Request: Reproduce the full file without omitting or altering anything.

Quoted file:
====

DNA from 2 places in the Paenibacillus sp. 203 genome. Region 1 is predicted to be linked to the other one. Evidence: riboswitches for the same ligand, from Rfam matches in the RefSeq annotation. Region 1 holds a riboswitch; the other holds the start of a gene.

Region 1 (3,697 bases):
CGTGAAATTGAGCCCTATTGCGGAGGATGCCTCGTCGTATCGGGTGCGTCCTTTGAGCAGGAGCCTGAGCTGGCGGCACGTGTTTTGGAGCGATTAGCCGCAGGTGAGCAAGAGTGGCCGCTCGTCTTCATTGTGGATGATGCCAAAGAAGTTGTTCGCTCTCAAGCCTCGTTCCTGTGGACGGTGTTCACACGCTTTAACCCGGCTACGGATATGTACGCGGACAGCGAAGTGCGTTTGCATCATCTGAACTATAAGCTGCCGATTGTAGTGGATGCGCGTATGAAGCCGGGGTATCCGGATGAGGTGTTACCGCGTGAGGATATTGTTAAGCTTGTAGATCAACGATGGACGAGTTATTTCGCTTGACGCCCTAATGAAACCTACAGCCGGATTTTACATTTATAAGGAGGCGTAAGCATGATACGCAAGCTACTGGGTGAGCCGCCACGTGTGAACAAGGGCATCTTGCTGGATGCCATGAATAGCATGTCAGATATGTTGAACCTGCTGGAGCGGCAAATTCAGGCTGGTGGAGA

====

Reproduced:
DNA from 2 places in the Paenibacillus sp. 203 genome. Region 1 is predicted to be linked to the other one. Evidence: riboswitches for the same ligand, from Rfam matches in the RefSeq annotation. Region 1 holds a riboswitch; the other holds the start of a gene.

Region 1 (3,697 bases):
CGTGAAATTGAGCCCTATTGCGGAGGATGCCTCGTCGTATCGGGTGCGTCCTTTGAGCAGGAGCCTGAGCTGGCGGCACGTGTTTTGGAGCGATTAGCCGCAGGTGAGCAAGAGTGGCCGCTCGTCTTCATTGTGGATGATGCCAAAGAAGTTGTTCGCTCTCAAGCCTCGTTCCTGTGGACGGTGTTCACACGCTTTAACCCGGCTACGGATATGTACGCGGACAGCGAAGTGCGTTTGCATCATCTGAACTATAAGCTGCCGATTGTAGTGGATGCGCGTATGAAGCCGGGGTATCCGGATGAGGTGTTACCGCGTGAGGATATTGTTAAGCTTGTAGATCAACGATGGACGAGTTATTTCGCTTGACGCCCTAATGAAACCTACAGCCGGATTTTACATTTATAAGGAGGCGTAAGCATGATACGCAAGCTACTGGGTGAGCCGCCACGTGTGAACAAGGGCATCTTGCTGGATGCCATGAATAGCATGTCAGATATGTTGAACCTGCTGGAGCGGCAAATTCAGGCTGGTGGAGA